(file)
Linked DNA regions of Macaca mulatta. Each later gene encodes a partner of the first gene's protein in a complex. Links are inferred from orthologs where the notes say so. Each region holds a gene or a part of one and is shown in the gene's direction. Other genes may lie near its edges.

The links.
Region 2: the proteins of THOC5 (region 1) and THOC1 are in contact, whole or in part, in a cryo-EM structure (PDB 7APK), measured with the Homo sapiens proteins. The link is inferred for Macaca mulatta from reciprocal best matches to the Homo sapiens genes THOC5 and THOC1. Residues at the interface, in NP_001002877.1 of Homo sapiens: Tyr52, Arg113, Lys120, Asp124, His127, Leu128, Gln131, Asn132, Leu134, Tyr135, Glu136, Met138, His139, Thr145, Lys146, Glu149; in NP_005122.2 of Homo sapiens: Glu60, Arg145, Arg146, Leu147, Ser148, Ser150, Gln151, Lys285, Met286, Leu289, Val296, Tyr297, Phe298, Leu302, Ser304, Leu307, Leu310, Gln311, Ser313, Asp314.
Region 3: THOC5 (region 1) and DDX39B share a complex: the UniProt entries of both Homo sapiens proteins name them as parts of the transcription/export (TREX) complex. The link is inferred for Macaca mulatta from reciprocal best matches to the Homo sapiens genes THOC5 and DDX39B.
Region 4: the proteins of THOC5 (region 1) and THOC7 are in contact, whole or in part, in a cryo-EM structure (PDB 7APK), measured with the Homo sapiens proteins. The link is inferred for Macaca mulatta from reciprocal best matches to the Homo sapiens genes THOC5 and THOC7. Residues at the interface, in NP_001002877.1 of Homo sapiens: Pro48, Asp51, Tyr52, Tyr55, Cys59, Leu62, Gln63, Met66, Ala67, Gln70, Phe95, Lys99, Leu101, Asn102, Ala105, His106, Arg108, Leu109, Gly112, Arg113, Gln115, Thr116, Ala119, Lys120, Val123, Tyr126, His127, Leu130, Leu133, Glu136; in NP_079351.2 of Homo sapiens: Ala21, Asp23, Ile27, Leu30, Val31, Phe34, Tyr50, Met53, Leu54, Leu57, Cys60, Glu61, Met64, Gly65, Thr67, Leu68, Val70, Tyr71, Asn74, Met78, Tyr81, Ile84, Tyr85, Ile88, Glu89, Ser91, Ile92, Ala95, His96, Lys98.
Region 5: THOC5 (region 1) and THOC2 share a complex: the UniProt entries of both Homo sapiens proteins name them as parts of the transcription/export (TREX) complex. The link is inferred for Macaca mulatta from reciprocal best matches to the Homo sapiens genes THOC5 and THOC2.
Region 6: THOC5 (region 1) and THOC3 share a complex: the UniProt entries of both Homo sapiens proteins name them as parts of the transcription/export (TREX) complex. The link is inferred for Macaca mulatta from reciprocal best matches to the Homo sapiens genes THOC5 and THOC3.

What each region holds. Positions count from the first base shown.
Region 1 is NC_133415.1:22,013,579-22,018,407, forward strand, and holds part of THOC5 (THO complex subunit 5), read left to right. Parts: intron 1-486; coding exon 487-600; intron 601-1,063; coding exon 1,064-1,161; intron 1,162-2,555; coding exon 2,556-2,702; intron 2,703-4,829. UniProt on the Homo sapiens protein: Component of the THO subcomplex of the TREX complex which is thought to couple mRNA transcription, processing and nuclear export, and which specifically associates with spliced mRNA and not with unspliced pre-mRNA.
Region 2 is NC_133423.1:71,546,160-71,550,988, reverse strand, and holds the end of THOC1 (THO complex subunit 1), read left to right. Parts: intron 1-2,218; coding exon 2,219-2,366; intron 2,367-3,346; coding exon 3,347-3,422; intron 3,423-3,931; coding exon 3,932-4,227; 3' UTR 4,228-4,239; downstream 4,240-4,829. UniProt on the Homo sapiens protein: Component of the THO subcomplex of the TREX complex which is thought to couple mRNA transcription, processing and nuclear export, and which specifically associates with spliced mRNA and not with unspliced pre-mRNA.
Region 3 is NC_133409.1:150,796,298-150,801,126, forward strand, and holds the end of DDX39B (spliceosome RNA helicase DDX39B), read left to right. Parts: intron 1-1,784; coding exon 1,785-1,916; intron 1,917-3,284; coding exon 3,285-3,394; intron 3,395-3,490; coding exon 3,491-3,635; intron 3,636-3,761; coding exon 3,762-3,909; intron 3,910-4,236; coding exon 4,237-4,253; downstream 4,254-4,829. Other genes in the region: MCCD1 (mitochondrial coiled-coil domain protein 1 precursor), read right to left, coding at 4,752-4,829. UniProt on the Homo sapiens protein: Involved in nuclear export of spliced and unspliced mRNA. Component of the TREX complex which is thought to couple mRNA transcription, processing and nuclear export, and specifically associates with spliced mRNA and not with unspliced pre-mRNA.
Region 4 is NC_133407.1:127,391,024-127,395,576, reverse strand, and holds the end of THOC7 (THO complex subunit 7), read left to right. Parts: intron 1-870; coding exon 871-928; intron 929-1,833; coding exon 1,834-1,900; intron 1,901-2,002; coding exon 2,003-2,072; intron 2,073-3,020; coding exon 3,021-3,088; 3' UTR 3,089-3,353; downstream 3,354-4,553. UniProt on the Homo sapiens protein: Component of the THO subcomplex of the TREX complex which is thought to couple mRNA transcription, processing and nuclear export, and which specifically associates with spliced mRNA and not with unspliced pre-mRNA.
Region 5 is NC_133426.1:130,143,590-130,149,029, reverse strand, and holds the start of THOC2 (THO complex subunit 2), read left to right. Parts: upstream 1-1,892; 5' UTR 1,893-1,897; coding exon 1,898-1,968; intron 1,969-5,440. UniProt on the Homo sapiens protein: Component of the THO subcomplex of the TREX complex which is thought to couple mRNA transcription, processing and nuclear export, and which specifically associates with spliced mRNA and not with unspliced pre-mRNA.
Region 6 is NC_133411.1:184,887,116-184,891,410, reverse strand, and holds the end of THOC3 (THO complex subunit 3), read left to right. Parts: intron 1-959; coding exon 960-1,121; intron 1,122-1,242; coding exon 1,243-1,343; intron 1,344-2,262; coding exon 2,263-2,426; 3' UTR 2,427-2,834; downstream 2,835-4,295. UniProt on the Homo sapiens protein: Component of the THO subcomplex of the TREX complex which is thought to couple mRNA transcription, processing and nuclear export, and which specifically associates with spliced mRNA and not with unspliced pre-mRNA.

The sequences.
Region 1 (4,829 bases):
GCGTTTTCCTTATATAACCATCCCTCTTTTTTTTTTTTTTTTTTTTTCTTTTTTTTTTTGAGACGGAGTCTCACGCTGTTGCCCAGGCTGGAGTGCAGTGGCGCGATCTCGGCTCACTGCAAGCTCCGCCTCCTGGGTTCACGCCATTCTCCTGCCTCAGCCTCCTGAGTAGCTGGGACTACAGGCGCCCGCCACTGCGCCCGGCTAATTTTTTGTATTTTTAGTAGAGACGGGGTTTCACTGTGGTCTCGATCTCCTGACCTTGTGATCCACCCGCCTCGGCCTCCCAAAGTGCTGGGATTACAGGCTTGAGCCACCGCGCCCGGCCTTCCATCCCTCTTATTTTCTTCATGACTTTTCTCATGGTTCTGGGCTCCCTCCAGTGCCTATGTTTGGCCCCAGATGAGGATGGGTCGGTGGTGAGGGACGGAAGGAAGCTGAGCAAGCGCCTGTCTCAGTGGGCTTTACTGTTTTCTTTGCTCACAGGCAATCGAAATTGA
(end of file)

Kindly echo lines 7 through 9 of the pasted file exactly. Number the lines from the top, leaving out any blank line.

Region 6: THOC5 (region 1) and THOC3 share a complex: the UniProt entries of both Homo sapiens proteins name them as parts of the transcription/export (TREX) complex. The link is inferred for Macaca mulatta from reciprocal best matches to the Homo sapiens genes THOC5 and THOC3.

What each region holds. Positions count from the first base shown.
Region 1 is NC_133415.1:22,013,579-22,018,407, forward strand, and holds part of THOC5 (THO complex subunit 5), read left to right. Parts: intron 1-486; coding exon 487-600; intron 601-1,063; coding exon 1,064-1,161; intron 1,162-2,555; coding exon 2,556-2,702; intron 2,703-4,829. UniProt on the Homo sapiens protein: Component of the THO subcomplex of the TREX complex which is thought to couple mRNA transcription, processing and nuclear export, and which specifically associates with spliced mRNA and not with unspliced pre-mRNA.